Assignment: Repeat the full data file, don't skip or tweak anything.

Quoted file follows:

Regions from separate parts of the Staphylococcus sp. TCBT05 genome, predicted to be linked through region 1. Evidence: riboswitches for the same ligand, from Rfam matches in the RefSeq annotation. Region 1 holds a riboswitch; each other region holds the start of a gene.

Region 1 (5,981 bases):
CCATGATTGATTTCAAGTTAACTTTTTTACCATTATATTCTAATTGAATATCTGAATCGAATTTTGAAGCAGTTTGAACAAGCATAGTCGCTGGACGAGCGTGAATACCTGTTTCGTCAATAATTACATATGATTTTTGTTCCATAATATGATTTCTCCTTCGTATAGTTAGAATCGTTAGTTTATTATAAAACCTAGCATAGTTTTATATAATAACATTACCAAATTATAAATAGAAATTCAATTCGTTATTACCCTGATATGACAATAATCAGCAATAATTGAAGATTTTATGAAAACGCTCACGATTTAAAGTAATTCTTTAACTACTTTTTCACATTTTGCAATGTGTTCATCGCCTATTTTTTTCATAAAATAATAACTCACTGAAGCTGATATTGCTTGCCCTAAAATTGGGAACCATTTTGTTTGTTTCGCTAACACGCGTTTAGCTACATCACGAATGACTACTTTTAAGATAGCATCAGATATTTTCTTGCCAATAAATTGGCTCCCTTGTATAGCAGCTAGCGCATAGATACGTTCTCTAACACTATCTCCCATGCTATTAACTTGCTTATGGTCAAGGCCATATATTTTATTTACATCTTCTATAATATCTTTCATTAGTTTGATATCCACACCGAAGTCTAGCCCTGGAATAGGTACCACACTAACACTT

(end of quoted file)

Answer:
Regions from separate parts of the Staphylococcus sp. TCBT05 genome, predicted to be linked through region 1. Evidence: riboswitches for the same ligand, from Rfam matches in the RefSeq annotation. Region 1 holds a riboswitch; each other region holds the start of a gene.

Region 1 (5,981 bases):
CCATGATTGATTTCAAGTTAACTTTTTTACCATTATATTCTAATTGAATATCTGAATCGAATTTTGAAGCAGTTTGAACAAGCATAGTCGCTGGACGAGCGTGAATACCTGTTTCGTCAATAATTACATATGATTTTTGTTCCATAATATGATTTCTCCTTCGTATAGTTAGAATCGTTAGTTTATTATAAAACCTAGCATAGTTTTATATAATAACATTACCAAATTATAAATAGAAATTCAATTCGTTATTACCCTGATATGACAATAATCAGCAATAATTGAAGATTTTATGAAAACGCTCACGATTTAAAGTAATTCTTTAACTACTTTTTCACATTTTGCAATGTGTTCATCGCCTATTTTTTTCATAAAATAATAACTCACTGAAGCTGATATTGCTTGCCCTAAAATTGGGAACCATTTTGTTTGTTTCGCTAACACGCGTTTAGCTACATCACGAATGACTACTTTTAAGATAGCATCAGATATTTTCTTGCCAATAAATTGGCTCCCTTGTATAGCAGCTAGCGCATAGATACGTTCTCTAACACTATCTCCCATGCTATTAACTTGCTTATGGTCAAGGCCATATATTTTATTTACATCTTCTATAATATCTTTCATTAGTTTGATATCCACACCGAAGTCTAGCCCTGGAATAGGTACCACACTAACACTT